Objectives of social media use

The most common intended use of social media was for caregiver satisfaction (n = 9, 29%). Most studies that examined caregiver satisfaction used communication platforms (n = 8/9). Social networking sites were often used to improve self-care (n = 2/6, 30%), and content communities were mainly intended to improve patient safety (n = 2/4, 50%). There were few studies that addressed clinical decision-making (n = 4, 13%) and half (n = 2/4) used content communities. Five studies (16%) did not fit the framework, and were classified as “other”; three of these studies reported the prevalence of social networking use (n = 1) or of internet use more broadly (n = 2), and two compared mothers and fathers use of information and communication technology (n = 1) or frequency and length of webcam viewing (n = 1).

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Outcomes and measures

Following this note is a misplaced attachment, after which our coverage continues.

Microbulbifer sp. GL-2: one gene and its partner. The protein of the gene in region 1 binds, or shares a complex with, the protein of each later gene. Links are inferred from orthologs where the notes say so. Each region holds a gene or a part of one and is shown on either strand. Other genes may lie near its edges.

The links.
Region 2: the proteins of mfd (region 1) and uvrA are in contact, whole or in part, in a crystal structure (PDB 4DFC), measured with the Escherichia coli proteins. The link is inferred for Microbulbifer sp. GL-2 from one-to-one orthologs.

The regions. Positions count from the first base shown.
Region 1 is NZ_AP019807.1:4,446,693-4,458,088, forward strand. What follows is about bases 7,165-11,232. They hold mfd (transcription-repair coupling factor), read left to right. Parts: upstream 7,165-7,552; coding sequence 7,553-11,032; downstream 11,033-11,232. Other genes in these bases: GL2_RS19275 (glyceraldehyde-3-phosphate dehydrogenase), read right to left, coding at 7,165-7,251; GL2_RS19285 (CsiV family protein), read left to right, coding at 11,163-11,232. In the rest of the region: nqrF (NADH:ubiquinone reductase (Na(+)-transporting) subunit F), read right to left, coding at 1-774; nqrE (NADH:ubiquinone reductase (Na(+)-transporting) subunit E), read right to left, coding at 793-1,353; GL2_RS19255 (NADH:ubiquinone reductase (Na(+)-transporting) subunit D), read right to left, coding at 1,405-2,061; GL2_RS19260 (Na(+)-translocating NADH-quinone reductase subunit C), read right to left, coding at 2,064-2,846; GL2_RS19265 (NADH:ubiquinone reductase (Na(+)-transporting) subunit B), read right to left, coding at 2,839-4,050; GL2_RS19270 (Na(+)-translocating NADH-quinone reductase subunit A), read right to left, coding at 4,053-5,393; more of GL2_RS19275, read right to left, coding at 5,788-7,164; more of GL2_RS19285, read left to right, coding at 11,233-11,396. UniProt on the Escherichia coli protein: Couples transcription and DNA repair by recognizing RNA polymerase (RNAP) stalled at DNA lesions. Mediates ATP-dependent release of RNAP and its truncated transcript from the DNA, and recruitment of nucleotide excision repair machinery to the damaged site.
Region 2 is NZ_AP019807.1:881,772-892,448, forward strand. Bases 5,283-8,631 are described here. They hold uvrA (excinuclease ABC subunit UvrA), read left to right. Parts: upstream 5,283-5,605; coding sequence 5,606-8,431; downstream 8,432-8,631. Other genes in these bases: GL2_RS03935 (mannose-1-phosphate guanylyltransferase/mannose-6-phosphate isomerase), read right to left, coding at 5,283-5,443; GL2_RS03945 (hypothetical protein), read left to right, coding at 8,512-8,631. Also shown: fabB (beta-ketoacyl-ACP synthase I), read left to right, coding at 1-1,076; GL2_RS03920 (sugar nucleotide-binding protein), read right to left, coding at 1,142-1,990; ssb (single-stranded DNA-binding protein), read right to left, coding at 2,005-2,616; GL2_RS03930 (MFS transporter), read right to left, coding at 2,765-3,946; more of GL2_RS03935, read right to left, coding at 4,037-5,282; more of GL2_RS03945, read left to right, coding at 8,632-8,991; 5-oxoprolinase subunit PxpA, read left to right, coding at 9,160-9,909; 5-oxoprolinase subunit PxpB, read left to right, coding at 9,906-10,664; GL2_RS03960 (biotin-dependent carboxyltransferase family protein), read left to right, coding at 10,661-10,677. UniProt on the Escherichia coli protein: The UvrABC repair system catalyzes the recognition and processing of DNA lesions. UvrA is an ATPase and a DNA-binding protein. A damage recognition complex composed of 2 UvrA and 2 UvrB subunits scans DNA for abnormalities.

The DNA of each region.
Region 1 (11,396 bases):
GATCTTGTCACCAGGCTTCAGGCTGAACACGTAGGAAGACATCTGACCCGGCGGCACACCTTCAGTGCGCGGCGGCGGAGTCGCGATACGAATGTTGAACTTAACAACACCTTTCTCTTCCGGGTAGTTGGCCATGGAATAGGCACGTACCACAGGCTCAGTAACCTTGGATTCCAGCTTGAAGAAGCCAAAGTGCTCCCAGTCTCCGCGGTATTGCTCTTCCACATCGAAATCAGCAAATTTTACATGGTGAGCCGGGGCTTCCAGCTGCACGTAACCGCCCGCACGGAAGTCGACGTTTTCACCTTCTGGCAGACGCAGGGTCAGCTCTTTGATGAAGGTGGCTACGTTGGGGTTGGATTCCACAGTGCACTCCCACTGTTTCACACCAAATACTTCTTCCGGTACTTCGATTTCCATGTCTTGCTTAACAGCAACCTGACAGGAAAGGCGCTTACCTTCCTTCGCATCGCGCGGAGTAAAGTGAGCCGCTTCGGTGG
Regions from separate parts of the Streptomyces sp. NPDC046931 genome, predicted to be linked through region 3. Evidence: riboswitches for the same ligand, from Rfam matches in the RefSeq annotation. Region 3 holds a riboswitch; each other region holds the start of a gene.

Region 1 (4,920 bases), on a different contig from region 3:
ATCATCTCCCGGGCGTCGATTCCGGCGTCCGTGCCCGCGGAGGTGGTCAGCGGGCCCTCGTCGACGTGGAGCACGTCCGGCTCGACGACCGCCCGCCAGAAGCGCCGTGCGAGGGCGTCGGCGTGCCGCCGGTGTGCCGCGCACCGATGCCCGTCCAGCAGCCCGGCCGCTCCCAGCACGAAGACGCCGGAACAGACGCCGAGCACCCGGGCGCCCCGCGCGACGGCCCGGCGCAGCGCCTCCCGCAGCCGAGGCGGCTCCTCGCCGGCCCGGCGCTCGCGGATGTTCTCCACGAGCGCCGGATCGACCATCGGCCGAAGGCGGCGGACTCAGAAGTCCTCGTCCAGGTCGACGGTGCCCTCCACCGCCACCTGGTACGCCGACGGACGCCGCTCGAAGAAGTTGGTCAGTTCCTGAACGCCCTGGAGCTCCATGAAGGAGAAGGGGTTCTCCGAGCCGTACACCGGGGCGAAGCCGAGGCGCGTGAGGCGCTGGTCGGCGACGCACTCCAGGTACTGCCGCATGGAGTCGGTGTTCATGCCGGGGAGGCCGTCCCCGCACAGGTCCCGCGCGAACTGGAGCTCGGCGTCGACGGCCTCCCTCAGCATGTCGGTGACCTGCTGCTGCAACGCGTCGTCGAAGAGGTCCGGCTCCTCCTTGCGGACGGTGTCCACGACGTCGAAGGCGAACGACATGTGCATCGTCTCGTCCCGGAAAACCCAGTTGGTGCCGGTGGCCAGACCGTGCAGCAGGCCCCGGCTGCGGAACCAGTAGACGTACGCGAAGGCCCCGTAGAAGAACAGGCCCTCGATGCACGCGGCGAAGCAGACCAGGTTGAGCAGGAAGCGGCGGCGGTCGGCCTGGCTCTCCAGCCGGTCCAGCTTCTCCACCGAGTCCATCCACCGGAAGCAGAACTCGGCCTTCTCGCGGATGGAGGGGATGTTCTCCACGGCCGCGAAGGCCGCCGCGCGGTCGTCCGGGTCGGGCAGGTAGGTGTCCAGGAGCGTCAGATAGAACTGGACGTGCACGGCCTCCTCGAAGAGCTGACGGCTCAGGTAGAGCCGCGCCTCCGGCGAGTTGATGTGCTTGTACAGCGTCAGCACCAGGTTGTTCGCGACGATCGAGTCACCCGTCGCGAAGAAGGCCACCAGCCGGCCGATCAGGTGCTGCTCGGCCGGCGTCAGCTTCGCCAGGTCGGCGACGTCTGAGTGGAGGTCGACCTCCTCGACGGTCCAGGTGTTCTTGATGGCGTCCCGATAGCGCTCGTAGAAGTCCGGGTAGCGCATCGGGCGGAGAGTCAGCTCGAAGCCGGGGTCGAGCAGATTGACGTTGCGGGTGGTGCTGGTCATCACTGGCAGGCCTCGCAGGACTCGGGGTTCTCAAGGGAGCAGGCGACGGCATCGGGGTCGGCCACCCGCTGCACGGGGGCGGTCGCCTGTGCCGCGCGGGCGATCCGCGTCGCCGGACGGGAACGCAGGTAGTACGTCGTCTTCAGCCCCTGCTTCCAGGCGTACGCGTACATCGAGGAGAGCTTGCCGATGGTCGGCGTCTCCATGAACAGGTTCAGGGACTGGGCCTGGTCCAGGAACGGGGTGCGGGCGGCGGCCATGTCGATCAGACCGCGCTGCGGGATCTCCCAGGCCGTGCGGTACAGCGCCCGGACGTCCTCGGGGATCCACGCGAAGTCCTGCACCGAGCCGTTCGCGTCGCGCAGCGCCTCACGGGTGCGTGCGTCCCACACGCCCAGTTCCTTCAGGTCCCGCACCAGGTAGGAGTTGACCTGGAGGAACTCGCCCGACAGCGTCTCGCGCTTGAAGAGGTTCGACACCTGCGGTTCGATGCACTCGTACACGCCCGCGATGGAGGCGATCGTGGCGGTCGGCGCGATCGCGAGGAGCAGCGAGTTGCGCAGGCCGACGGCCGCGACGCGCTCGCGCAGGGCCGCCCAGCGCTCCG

Usage feasibility and patient and caregiver experience outcomes were most commonly reported (n = 30 and n = 23, respectively) . Patient and caregiver knowledge outcomes were reported in 16 studies (52%), and use of services and cost products, and health behaviors and health status outcomes were reported in eight studies each. Among effects related to usage feasibility (n = 30), measures of usage and demographics were most common (n = 22, 73%) and were often accompanied by estimates of users’ attitudes and preferences (n = 20, 67%). Standards of patient or caregiver satisfaction or of clinician-patient/caregiver communication were most commonly reported for outcomes related to patient and caregiver experience (n = 13 and n = 12, respectively). provides a summary of developments as they relate to the study objectives. There were no defining trends between outcomes with regard to objectives for social media use, but measures associated with goals the use of services and cost, or to health behaviors and health status, were generally least reported among any objective. One study reported outcomes related to potential for unintended consequences or harm from social media tools.